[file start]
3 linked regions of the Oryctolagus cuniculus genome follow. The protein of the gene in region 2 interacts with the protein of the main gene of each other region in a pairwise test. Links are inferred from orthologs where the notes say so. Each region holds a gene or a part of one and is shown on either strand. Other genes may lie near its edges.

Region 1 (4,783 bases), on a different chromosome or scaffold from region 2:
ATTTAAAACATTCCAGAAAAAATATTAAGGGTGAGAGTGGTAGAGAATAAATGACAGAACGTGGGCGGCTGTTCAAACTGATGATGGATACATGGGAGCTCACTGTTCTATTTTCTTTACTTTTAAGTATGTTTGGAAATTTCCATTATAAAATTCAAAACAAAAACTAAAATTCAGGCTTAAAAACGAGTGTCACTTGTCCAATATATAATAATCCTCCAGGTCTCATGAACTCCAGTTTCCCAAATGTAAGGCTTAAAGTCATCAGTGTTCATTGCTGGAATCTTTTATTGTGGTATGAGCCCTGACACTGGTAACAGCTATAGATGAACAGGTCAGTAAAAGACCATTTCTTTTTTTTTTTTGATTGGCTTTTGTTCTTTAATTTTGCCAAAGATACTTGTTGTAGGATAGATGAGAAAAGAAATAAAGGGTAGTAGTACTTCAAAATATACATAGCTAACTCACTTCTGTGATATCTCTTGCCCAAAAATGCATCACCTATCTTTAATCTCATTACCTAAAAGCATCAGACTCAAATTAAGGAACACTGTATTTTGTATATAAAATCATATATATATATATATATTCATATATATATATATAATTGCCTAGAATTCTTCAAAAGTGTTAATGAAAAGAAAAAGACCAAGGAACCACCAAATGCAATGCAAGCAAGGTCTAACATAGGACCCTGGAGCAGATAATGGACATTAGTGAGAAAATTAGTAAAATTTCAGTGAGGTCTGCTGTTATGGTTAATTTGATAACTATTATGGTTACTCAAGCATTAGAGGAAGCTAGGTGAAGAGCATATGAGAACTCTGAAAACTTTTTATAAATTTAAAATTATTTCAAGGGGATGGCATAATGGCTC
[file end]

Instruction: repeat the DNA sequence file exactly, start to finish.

3 linked regions of the Oryctolagus cuniculus genome follow. The protein of the gene in region 2 interacts with the protein of the main gene of each other region in a pairwise test. Links are inferred from orthologs where the notes say so. Each region holds a gene or a part of one and is shown on either strand. Other genes may lie near its edges.

Region 1 (4,783 bases), on a different chromosome or scaffold from region 2:
ATTTAAAACATTCCAGAAAAAATATTAAGGGTGAGAGTGGTAGAGAATAAATGACAGAACGTGGGCGGCTGTTCAAACTGATGATGGATACATGGGAGCTCACTGTTCTATTTTCTTTACTTTTAAGTATGTTTGGAAATTTCCATTATAAAATTCAAAACAAAAACTAAAATTCAGGCTTAAAAACGAGTGTCACTTGTCCAATATATAATAATCCTCCAGGTCTCATGAACTCCAGTTTCCCAAATGTAAGGCTTAAAGTCATCAGTGTTCATTGCTGGAATCTTTTATTGTGGTATGAGCCCTGACACTGGTAACAGCTATAGATGAACAGGTCAGTAAAAGACCATTTCTTTTTTTTTTTTGATTGGCTTTTGTTCTTTAATTTTGCCAAAGATACTTGTTGTAGGATAGATGAGAAAAGAAATAAAGGGTAGTAGTACTTCAAAATATACATAGCTAACTCACTTCTGTGATATCTCTTGCCCAAAAATGCATCACCTATCTTTAATCTCATTACCTAAAAGCATCAGACTCAAATTAAGGAACACTGTATTTTGTATATAAAATCATATATATATATATATATTCATATATATATATATAATTGCCTAGAATTCTTCAAAAGTGTTAATGAAAAGAAAAAGACCAAGGAACCACCAAATGCAATGCAAGCAAGGTCTAACATAGGACCCTGGAGCAGATAATGGACATTAGTGAGAAAATTAGTAAAATTTCAGTGAGGTCTGCTGTTATGGTTAATTTGATAACTATTATGGTTACTCAAGCATTAGAGGAAGCTAGGTGAAGAGCATATGAGAACTCTGAAAACTTTTTATAAATTTAAAATTATTTCAAGGGGATGGCATAATGGCTC